High Performance Perovskite Photodetectors
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Organohalide lead perovskite (CH3NH3PbI3) is a novel material with promising applicability for visible light photo-detectors. The ability to develop perovskite photodetector devices using a low temperature solution based process allows straightforward combinations with other materials, including traditional crystalline semiconductors, with minimal contributions to cost and process complexity. Lab-scale perovskite photodetectors and solar cells grown using traditional single, or multiple, precursor deposition steps are typically plagued by low film uniformity and reproducibility. This not only limits optimal device performance, but also provides for highly variable results. In traditional two-step processing, a film of layered lead iodide (PbI2) is grown, followed by application of methyl-ammonium iodide (MAI). These precursor compounds react uncontrollably before MAI can fully intercalate into the spaces separating the layers of PbI2. This work presents a novel two-step perovskite growth technique which utilizes methyl-ammonium acetate (MAAc) to better control precursor reaction/perovskite crystallization, yielding thin films which have improved uniformity and reproducibility. Perovskite films grown using our novel two-step processing, as well as traditional growth techniques, are characterized using various metrology techniques. Additionally, devices fabricated with, and without, MAAc undergo current-voltage characterization under AM1.5G simulated solar light, as well as external quantum efficiency measurements. In addition to the need for more uniform and reproducible perovskite films, there is a need for high-resolution structuring of these xiii films to minimize cross-talk between neighboring detectors (pixels) for imaging purposes. This work presents a method to develop CH3NH3PbI3 thin films possessing high-resolution patterning, using lithography processing with hydrofluoroether solvents. The results presented herein confirm that, unlike the majority of traditional solvents utilized in conventional photolithography, hydrofluoroethers do not adversely affect CH3NH3PbI3 films, enabling photolithographic processing. Transfer of the resist pattern is achieved using a SF6 plasma functionalization process which extracts iodine and organic components from the film, converting the perovskite into PbF2. This work also demonstrates that isolation of perovskite photodetecting pixels with a 20 µm-wide stripe of PbF2 leads to a 4.5-fold reduction in the cross-talk between neighboring pixels. It is believed that our method will facilitate simple monolithic integration of perovskite photodiodes to the silicon backplane chip utilized in active-pixel sensor and charge-coupled device applications.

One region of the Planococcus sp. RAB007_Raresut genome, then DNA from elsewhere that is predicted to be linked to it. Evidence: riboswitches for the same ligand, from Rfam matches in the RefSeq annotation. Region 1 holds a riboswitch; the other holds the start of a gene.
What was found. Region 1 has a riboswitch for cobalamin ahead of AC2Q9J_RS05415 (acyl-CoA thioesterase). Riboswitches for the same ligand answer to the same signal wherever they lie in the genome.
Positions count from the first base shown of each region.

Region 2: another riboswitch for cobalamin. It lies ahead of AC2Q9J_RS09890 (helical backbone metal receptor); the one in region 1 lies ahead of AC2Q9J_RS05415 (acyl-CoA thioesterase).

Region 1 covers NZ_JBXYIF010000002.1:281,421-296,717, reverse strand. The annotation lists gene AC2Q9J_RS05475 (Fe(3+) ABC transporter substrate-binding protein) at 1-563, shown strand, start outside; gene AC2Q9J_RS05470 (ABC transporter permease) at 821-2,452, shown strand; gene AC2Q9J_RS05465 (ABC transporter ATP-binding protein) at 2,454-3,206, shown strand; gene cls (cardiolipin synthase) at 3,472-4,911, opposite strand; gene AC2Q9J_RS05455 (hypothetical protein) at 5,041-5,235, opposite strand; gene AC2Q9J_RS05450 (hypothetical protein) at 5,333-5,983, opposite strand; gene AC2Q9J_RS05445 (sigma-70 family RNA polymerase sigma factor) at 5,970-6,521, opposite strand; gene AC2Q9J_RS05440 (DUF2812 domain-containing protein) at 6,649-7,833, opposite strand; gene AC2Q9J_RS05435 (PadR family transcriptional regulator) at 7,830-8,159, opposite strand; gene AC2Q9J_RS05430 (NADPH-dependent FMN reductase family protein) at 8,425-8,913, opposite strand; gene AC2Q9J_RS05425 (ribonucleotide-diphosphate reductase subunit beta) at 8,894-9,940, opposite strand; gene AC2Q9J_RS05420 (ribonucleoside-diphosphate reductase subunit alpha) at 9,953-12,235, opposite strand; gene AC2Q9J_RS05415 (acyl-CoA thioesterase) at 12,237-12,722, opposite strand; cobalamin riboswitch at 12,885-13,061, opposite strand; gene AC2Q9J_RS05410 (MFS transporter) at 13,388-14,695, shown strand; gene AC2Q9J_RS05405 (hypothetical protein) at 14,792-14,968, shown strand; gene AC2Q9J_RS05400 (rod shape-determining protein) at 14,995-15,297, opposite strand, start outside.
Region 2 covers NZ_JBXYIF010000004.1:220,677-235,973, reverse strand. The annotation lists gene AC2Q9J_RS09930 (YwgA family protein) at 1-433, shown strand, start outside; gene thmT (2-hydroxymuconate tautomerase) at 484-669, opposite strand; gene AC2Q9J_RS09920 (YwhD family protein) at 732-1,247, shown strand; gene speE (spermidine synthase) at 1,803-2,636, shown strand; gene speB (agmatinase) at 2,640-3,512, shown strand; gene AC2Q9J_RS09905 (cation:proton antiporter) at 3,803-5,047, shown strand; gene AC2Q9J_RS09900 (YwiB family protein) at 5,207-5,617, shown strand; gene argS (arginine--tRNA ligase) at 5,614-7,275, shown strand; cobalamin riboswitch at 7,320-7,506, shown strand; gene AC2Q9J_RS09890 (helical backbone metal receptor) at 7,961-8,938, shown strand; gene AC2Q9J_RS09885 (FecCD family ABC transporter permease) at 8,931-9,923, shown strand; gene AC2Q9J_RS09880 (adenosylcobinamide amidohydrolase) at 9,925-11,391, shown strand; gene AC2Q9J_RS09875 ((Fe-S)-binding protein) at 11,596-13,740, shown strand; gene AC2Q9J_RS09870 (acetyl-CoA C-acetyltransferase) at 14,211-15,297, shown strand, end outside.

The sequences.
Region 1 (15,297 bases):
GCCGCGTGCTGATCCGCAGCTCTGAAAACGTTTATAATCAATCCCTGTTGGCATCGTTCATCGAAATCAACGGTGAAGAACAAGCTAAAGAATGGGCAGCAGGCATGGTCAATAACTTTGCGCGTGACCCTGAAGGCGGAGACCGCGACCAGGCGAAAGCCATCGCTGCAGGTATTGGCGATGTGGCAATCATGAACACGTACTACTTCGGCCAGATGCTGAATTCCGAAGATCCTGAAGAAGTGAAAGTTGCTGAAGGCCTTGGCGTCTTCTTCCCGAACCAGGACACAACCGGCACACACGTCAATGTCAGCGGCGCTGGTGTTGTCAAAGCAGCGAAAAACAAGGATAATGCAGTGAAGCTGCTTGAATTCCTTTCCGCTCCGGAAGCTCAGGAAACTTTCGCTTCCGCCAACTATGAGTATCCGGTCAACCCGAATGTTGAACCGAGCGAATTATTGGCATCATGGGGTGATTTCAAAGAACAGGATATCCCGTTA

CitationPerez, A. (2017). High performance perovskite photodetectors (Unpublished thesis). Texas State University, San Marcos, Texas.